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Tips and strategies

Topical events can help students make connections to prior learning and enhance new learning. Students are encouraged to scan the news for ongoing financial issues.

Use the news

Topical and current events can help students make connections to prior learning and enhance the relevance of new learning. Scan the news media for topics that relate to ongoing issues such as cheaper housing or saving for their financial future.

Use experts

Every community has experts who can inspire your students’ thinking, provide information, and add emotional impact. You can choose to invite experts to the classroom to visit virtually or in person.

Take action

Students can take part in social action to demonstrate financial capability, or share their knowledge with others. This gives a greater depth and purpose to their learning and allows them to use new knowledge and skills within a relevant context.

Social action may include:

  • Creating a school-wide event highlighting the need for financial capability.
  • Creating digital or written materials in community languages to increase awareness among the wider community.
  • Taking action to increase awareness around financial decision making for more vulnerable members of the community.
  • Holding a community night where the students can be the teachers.

Acknowledge different perspectives

Before you start your teaching, it's worthwhile reflecting on your own perspectives on money and financial decision making. Examine what you bring to the learning, and challenge yourself to find out more. Remember that financial thinking can be linked to emotion, tradition, and differing cultural norms.

Students need to be aware of how different perspectives influence financial decisions, and that two different, even competing, views may be valid. Encourage students to examine different perspectives and values, and take these into account when making financial decisions, or examining the financial decisions of others.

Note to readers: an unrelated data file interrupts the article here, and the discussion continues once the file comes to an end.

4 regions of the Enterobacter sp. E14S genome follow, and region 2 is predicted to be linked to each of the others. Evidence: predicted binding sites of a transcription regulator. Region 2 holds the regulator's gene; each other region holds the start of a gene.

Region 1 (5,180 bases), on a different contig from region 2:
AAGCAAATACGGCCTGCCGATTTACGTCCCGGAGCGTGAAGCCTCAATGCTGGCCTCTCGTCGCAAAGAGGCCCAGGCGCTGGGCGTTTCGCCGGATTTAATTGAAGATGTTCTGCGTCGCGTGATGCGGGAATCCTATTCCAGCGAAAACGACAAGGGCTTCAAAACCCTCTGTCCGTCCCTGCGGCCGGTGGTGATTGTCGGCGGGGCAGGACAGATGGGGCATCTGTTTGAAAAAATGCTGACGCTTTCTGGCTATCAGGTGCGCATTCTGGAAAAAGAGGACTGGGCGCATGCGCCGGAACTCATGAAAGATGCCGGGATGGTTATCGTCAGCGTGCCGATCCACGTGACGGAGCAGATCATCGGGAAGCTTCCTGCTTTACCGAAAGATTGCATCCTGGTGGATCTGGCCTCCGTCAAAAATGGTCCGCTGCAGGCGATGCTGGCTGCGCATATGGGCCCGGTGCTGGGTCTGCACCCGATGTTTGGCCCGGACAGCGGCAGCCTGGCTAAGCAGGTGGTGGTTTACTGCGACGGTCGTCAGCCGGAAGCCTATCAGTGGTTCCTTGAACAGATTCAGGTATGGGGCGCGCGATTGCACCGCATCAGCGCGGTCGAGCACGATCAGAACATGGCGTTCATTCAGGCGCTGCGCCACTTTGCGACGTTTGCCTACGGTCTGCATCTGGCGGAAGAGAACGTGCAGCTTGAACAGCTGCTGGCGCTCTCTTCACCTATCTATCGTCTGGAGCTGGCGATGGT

Engage the school community
  • What does the community want its young people to learn?
  • What do students want to learn?
  • What perspectives could iwi or hapū bring?
  • Who are the people in your local community who are going to be able to help bring this learning alive for your students?
Take your learning into the wider community

Create a travelling roadshow with your students that you can take to a local kindergarten or rest home. Ask to set up a display in the local public library, or Citizens Advice Bureau. Create a financial trade show to share with other students and wider community.

Encourage students and whānau

Encourage students and whānau to have conversations about:

  • How household budgets work
  • How money is saved, and where
  • Family priorities for money
  • Wills, trusts, and other legal entities
  • Tax and debt glossary
  • KiwiSaver and retirement plans
  • Charitable and other giving
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